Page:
How bad could the next mess be? Right now, the load of U.S. junk bonds outstanding is valued at $1.5 trillion. Leveraged loans are almost as high, around $1.2 trillion. Adding them together, you near the size of the mortgage-backed securities that imploded during the 2008 crisis—and crippled the world economy. And that’s not all. Some 80% of junk issues and lev loans are cov-lite, giving issuers too much leeway, to the detriment of investors.
Leveraged loans lift off
In the world of mergers and acquisitions, loans have been a key financing tool since the 1980s leveraged buyout days. To banks, they are a great way to provide more fee-producing capital to the private equity industry.
Here’s the appeal for corporate borrowers: Lev loans charge around 0.75 point less in interest than junk bonds. The reason: In a bankruptcy, loans rank higher than bonds on the credit spectrum, so lenders get paid back more of what they’re owed than do bondholders. Hence, loans are seen as less risky for banks, relatively speaking.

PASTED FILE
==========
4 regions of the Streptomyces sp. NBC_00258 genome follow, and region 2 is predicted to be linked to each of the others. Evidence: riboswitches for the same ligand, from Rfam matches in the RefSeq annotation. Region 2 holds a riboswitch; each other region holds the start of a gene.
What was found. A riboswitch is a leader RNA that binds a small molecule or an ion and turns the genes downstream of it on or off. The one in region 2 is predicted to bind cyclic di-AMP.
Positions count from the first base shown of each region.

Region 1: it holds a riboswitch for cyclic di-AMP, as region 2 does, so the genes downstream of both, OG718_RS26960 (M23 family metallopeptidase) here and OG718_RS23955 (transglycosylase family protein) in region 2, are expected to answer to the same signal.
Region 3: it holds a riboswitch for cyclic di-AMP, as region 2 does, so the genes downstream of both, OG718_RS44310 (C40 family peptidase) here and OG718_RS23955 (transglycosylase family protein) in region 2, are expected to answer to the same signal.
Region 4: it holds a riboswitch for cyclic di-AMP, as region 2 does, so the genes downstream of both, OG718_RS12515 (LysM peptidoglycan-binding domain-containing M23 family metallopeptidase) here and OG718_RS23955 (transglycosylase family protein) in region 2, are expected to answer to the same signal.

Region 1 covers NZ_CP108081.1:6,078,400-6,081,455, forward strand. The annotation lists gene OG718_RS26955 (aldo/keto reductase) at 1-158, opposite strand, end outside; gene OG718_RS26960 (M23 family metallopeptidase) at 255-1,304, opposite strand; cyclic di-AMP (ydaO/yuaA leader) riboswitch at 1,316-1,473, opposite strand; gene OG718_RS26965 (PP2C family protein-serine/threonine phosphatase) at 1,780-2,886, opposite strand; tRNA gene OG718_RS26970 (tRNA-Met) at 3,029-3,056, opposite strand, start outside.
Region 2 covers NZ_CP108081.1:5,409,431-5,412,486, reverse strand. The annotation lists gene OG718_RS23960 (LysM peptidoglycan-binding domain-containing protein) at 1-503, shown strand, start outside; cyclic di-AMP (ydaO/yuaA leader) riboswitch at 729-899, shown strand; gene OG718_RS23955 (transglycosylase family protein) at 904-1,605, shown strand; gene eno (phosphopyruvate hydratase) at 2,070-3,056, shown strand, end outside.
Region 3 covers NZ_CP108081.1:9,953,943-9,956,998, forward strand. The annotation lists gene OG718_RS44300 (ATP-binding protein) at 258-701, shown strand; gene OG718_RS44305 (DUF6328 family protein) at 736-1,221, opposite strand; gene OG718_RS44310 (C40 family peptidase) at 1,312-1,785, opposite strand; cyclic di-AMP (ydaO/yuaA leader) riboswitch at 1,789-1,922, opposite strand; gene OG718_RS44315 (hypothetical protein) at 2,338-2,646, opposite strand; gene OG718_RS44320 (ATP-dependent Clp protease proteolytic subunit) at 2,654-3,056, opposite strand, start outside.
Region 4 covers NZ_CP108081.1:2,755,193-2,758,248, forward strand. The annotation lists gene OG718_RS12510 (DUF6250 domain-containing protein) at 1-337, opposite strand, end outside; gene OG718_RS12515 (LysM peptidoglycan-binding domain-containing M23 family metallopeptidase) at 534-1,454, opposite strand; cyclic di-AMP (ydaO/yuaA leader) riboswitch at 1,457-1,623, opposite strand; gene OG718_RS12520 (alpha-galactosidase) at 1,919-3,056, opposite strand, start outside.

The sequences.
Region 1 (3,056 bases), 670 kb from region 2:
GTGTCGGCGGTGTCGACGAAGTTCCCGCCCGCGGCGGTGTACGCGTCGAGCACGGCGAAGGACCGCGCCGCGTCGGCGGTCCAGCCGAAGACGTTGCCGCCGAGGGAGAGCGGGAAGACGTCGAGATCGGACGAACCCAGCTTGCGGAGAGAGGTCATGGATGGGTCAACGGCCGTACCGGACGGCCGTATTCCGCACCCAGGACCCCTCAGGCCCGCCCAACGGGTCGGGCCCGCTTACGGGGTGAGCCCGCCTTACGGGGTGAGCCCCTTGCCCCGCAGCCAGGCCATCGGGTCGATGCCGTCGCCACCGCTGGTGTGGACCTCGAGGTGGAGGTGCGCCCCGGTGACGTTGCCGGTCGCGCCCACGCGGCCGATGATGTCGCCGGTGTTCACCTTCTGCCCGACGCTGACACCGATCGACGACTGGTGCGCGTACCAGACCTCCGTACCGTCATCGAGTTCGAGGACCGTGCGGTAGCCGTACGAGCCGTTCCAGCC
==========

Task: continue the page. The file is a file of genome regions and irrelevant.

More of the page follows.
Even more appealing for borrowers, the loans are callable from day one, giving companies great flexibility to refinance on the spot if rates decline. Bonds, on the other hand, typically can’t be called for three to five years. That’s tough luck for lenders, who count on a nice yield for years to come from their lev loan, averaging around 5.25%, a level that’s much sweeter than a 10-year Treasury note paying just 1.8%.
For banks, another attraction of lev loans is that they don’t have to carry such loans on their books, constantly worrying that they might default. Lev loans instead are packaged into securities known as collateralized loan obligations, or CLOs, which are usually sold to institutions, like pension plans or university endowments.
Should the loans bundled together in CLOs blow up, the banks then are free and clear. Some two-thirds of lev loans have been collected into these syndication vehicles.
Right now, the default rate on leveraged loans is very low: a measly 1.42%. And the average historical default rate for these loans is 3.1%, while the rate for junk bonds (also called high-yield bonds) is a bit higher at 3.3%.
However, there is reason to believe that the default rate will regress to the norm—or even go much higher. The economy has been good in recent years, and in hard economic times the situation grows more dire for lev loans. In 2009, the last year of the Great Recession, defaults on lev loans soared to 11%, comparable to high-yield bonds.